In photographing books in libraries, Herr Fassbinder adopts an ingenious device, which will save a great deal of trouble. The camera is fitted with the reversing mirror, generally adopted in the photo-engraving processes, which allows of the open book being simply laid on a convenient shelf below it, and the page kept flat by weighted lengths of silk. The originator uses bromide paper, which gives white lines on a black ground. For ordinary copying purposes the plate would have to be inserted in the dark slide, glass side outwards.

Photographs are usually copied under the same conditions as engravings, except that ordinary plates, or those of medium rapidity, are employed, and are developed carefully in order to retain as much soft detail as possible. Bromides and platinotypes seem to give the best results with photomechanical or slow lantern plates. Many operators prefer to copy a bromide print while still wet - that is to say, squeegeed on to a glass plate and surface-dried with blotting paper.

Pictures

Framed pictures sometimes have to be copied in situ, hanging on the walls of the gallery. The camera must be slanted to as nearly as possible the same angle from the perpendicular, and exposure assisted with flashlight. But the results are not likely to be satisfactory. Oil paintings are best copied in sunlight, and the exposure, even under these conditions, is often a very long one. Isochromatic plates must be used, and, by daylight, the yellow screen for both oil and water-colour pictures. With an oil painting the varnish, brushmarks, cracks and other inequalities of the surface create most injurious reflections, and in some particular directions these irregularities are very strongly marked, and especially in diffused light. For this reason, unless direct sunlight can be secured, gas, oil, or arc lamps focussed directly upon the surface of the picture should be chosen. The lens can be worked at a comparatively large aperture.

Child Study.

Child Study.

Will Cadby.

Stained-Glass Windows

These, we find, give the best results when the light is not too strong. A yellow screen is often not necessary, but an isochromatic plate must be used.

Faded Documents

The documents must be photographed by as powerful a light as possible, direct sunlight, or the light of an arc lamp. A faded inscription usually takes the form of faint yellowish markings : these, Dr. R. A. Reiss recommends, should be brought out by a blue filter of ammoniacal sulphate of copper solution in a glass cell. A gaslight paper will allow of these marks being further intensified. Repeated reduction and intensification of the negative is another valuable method. Each stage will mark a further degree of contrast.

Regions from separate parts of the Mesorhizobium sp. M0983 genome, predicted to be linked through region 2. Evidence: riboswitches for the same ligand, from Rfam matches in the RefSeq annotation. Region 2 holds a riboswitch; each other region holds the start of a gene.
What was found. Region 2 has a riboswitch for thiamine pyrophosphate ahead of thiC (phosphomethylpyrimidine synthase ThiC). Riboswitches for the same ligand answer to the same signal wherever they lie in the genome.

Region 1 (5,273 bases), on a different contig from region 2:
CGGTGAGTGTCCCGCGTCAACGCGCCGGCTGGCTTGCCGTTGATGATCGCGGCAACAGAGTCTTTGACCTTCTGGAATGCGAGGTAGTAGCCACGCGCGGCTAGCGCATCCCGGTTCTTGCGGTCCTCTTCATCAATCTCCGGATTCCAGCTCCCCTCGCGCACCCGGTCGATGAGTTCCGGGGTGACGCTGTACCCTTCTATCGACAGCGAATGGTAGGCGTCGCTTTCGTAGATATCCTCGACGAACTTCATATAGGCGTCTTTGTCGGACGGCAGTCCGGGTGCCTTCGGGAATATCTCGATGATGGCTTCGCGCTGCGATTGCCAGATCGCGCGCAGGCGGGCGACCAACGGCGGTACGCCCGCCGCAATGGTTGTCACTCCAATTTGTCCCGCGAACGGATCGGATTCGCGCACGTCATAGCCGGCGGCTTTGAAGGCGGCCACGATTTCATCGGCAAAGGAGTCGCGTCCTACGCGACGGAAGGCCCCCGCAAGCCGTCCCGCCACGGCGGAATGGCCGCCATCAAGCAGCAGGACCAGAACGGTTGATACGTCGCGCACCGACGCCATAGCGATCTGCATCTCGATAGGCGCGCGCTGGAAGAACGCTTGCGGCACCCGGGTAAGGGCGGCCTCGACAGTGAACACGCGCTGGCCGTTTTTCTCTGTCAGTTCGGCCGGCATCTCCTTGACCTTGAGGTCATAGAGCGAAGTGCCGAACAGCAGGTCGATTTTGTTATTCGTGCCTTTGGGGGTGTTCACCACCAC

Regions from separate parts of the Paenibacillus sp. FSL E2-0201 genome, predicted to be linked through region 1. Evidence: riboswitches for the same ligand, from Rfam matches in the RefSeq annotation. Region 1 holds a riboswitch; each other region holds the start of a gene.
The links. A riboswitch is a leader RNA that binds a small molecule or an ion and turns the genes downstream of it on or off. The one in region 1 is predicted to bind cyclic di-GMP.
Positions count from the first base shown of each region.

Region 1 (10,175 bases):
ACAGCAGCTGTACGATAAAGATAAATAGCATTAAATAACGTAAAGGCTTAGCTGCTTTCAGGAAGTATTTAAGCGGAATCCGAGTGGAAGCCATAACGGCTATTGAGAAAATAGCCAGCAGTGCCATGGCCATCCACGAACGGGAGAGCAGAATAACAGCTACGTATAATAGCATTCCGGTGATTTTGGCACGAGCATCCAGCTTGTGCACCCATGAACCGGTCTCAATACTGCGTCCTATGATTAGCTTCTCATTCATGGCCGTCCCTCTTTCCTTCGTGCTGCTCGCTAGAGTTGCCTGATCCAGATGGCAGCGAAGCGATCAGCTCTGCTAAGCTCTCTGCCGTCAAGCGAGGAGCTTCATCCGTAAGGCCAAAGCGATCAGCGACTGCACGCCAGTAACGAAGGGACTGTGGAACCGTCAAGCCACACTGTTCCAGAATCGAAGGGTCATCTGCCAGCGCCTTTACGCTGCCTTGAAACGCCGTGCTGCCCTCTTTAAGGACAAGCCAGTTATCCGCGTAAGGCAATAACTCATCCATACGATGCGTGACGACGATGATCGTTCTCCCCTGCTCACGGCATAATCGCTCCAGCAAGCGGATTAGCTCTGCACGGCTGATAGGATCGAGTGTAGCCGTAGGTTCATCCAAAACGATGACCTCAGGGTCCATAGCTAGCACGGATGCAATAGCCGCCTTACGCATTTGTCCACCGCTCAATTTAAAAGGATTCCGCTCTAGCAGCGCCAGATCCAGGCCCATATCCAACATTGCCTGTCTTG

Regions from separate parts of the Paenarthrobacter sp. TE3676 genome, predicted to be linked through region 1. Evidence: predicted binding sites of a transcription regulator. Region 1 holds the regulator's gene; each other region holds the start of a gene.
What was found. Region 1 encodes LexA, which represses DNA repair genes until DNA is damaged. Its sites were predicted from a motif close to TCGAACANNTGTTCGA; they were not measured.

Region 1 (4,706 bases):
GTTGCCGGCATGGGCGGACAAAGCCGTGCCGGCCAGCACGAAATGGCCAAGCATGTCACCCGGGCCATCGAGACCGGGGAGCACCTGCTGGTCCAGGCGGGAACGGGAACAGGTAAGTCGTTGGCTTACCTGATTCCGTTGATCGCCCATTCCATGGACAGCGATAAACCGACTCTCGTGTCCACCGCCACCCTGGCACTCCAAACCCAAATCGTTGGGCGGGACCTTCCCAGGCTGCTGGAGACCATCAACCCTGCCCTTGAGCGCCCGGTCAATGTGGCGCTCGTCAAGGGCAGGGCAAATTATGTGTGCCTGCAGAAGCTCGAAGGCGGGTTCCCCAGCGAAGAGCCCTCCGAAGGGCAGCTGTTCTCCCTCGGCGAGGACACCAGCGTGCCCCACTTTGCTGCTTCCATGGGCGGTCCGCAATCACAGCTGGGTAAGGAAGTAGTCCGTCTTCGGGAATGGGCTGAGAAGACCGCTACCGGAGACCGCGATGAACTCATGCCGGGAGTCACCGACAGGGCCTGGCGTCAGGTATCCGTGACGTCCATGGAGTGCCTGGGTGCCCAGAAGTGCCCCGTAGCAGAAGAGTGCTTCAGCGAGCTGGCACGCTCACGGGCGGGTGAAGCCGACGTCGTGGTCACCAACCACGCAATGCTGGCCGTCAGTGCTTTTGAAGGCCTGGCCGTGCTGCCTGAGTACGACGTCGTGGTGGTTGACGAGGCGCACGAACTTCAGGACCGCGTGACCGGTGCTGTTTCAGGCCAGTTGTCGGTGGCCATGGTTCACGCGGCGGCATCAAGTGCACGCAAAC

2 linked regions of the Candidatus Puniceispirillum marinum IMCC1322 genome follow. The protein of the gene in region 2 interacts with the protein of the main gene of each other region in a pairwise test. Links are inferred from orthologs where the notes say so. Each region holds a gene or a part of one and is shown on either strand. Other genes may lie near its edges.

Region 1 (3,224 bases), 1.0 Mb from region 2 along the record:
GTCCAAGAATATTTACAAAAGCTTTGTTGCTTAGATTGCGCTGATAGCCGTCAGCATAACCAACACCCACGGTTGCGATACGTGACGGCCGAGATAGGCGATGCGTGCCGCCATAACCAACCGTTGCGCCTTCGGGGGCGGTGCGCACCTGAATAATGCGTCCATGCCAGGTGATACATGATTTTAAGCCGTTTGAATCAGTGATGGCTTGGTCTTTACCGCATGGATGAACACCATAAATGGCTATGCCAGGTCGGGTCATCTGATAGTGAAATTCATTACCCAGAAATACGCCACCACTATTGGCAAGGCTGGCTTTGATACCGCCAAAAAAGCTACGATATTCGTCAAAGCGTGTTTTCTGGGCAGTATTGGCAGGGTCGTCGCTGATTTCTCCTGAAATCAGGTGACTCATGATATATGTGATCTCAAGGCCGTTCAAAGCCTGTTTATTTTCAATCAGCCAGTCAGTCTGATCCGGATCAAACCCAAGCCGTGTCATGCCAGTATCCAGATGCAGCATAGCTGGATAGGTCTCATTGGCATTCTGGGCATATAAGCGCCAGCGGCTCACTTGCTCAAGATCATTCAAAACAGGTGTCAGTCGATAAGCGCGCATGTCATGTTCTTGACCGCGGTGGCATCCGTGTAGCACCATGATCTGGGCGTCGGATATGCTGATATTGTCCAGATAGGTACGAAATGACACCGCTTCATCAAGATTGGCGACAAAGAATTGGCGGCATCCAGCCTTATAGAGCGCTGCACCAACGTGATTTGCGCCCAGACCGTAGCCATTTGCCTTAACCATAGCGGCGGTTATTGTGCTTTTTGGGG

Finger Prints

The following methods were recommended by Mr. H. Nolan in a recent article in the British Journal of Photography.

1. Finger-prints in dust: (a) On colourless glass; illuminate by transparence with oblique light; dark background : (b) On dark surfaces (a very easy subject); illuminate by direct light.

2. Finger-prints in grease (ordinary finger-prints). (a) On light surfaces such as china plates; dust on (dry) very fine graphite powder; blow off with bellows, etc., not with breath. The "dusting on" is best effected by charging a heavy flat-ended camel-hair brush with the powder, holding it near the surface, and jerking it by a blow on the hand which is holding it. (b) On dark surfaces, such as the black or green paint of a safe, mahogany furniture, etc.; treat similarly, using fine, dry whitelead powder. (c) "Invisible" finger-prints on paper. Develop with aqueous solution of silver nitrate (5 to 8 per cent.).

3. Finger-print in blood on dark surfaces (e.g. black bottles). In dark room illuminate by direct rays of arc or magnesium light, preferably concentrated. One may get reflections, but the pattern of the papillary ridges will stand out clearly.

Works Of Art, Coins, Etc

Several methods have been suggested for reproducing medals and coins. The easiest way in the end, perhaps, is to photograph a plaster-cast, stained to a shade that will correspond with the metal of which the original was made. Another way is to spray the medal with grey colour from an airbrush, or to smoke it over burning magnesium ribbon. Some have tried with success a single swinging lamp as the source of light, thus destroying reflections. At the L.C.C. School a special method has been devised by Mr. W. I. Smith for fastening the medal on the easel. An aperture is cut out of millboard corresponding roughly to the shape of the medal but a little smaller. It is then cut in half, the medal is laid down on the copying board and one half of the millboard placed on each side of it. These can be wedged up closely and pinned down with drawing pins, so that they hold the medal safely.

Dr. E. Demole has illustrated the catalogue of the Numismatic Society of Geneva by a very ingenious process. The coins or medals are placed between two sheets of thin white glazed card, and damped. The whole is put between two pieces of thick felt and submitted to strong pressure in a copying press. The impressions are then lighted from one side, and photographed on to smooth glazed bromide paper. As the cardboard impression reversed the lettering, the result is a true positive, and owing to the shadows cast by the side lighting, a good representation of the essential features of the coin.

Highly polished metallic surfaces, especially silver, must either be dulled by immersion in ice-cold water, or dabbed over with fine white powder. Brasses or other engraved metals are generally smeared over with putty. The lighting may sometimes be contrived from one side, so as to diminish the reflections from the polished surface. Glass vessels are filled with some yellow or faintly pink liquid, and the interstices of the engraved pattern filled in with French chalk, and afterwards dusted to remove the chalk from the rest of the surface.